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Top row: Bishop; Countess.
Lower row: Earl; Judge.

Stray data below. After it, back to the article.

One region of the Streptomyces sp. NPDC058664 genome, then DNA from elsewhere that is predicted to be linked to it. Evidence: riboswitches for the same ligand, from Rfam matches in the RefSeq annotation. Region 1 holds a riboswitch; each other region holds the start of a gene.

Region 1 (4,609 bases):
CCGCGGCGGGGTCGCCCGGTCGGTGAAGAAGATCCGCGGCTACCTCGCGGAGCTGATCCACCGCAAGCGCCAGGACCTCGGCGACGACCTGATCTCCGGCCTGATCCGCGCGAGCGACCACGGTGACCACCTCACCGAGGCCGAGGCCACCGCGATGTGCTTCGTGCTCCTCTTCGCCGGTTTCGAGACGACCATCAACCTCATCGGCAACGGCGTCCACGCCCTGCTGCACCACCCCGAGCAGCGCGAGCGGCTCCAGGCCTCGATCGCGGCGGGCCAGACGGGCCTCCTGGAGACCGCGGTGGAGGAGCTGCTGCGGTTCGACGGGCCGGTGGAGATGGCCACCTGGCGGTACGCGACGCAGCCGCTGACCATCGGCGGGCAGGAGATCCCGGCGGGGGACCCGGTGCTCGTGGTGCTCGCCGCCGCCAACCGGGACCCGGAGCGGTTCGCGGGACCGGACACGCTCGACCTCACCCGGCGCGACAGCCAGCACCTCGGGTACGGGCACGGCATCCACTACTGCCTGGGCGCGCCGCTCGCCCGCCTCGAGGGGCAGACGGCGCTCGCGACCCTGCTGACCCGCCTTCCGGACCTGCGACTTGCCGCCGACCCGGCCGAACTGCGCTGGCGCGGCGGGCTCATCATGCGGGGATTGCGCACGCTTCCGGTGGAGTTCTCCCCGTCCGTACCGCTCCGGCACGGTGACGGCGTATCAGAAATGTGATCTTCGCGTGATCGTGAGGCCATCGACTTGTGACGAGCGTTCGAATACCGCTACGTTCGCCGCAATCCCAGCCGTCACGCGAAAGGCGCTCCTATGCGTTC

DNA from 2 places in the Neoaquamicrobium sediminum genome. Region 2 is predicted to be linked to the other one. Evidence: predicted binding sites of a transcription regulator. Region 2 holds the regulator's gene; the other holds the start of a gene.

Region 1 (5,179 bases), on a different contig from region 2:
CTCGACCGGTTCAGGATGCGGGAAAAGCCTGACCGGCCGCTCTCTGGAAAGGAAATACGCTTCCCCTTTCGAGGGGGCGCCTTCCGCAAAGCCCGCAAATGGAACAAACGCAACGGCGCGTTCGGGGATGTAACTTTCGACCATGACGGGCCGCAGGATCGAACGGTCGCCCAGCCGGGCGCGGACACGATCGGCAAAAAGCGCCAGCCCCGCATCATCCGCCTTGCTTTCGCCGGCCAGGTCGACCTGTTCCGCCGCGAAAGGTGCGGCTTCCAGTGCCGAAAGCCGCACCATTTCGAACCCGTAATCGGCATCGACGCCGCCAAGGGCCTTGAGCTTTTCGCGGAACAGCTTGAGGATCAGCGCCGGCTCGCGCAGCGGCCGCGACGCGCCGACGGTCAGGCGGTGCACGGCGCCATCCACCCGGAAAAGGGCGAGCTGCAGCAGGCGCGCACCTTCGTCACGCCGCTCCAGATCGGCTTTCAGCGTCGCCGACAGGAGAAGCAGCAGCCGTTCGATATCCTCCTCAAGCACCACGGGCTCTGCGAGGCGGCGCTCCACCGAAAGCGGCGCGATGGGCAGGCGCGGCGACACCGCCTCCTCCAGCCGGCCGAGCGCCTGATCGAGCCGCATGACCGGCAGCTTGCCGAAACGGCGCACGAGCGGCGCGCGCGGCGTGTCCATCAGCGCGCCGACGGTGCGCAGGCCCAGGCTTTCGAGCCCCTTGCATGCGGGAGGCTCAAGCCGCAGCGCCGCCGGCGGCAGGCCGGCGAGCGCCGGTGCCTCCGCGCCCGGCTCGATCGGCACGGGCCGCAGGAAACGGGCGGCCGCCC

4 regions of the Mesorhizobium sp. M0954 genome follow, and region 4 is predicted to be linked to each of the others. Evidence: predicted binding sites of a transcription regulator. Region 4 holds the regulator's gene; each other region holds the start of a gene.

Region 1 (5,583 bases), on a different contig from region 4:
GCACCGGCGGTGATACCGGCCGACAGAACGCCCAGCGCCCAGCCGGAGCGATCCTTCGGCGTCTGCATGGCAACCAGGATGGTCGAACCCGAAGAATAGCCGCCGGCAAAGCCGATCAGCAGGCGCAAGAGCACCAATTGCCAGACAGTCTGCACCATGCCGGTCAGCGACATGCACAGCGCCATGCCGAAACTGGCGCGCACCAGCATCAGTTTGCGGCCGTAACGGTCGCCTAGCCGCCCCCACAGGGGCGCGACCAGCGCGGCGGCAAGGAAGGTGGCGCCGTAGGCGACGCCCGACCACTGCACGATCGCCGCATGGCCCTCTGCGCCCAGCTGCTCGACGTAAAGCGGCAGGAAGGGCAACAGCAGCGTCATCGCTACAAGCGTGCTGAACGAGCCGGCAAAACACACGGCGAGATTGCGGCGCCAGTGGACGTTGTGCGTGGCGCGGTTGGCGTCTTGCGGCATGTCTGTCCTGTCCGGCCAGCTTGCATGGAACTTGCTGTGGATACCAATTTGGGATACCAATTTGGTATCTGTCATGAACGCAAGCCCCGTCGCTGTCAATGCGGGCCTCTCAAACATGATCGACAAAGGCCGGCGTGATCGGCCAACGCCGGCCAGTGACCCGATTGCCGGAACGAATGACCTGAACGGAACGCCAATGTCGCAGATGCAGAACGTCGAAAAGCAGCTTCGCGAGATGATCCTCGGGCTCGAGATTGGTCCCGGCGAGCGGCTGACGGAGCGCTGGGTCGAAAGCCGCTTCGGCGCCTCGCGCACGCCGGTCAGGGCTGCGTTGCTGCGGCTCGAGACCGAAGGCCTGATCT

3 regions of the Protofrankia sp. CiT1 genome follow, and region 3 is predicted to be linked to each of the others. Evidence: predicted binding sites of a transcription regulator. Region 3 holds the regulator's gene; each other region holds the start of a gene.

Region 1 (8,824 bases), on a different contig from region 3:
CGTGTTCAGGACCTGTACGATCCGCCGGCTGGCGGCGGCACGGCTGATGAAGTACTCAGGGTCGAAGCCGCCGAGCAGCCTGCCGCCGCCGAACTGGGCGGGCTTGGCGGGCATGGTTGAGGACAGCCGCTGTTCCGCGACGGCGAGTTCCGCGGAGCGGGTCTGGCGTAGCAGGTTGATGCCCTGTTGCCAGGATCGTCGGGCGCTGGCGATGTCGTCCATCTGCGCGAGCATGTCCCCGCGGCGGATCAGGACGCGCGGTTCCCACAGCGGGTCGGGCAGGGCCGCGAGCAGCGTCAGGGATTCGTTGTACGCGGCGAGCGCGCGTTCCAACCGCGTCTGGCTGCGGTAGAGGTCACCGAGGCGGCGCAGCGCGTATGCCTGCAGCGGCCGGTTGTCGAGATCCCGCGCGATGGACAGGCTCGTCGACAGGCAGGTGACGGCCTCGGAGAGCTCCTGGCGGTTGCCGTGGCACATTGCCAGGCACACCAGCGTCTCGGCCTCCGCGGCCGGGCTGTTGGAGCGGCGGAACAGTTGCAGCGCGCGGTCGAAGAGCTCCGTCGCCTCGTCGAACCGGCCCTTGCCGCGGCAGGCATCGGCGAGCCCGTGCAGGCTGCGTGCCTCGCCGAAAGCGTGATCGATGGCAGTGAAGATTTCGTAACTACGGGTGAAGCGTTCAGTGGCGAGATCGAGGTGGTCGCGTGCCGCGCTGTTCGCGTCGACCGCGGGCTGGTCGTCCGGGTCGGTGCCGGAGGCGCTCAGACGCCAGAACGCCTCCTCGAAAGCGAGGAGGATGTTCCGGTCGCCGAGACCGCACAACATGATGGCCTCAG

Richard the Second was perhaps the greatest fop of the day. He had a coat estimated at thirty thousand marks the, value of which must have arisen chiefly from the number of precious stones with which it was embroidered. This fashion prevailed during the fourteenth century, as did that of working letters and mottoes on the dress, and cutting the edges of the mantles into the shape of leaves and other devices. The curious and authentic portrait of Richard, preserved in the Jerusalem Chamber at Westminster Abbey, represents him in a robe embroidered all over with roses and the initial letter of his name; and the effigies of Richard and his Queen Anne, on their monument in Westminster Abbey, present splendid specimens of embroidered garments. A few sumptuary laws were enacted during this reign, but they were little attended to, and extravagance of every description was universally indulged in. (p. 754)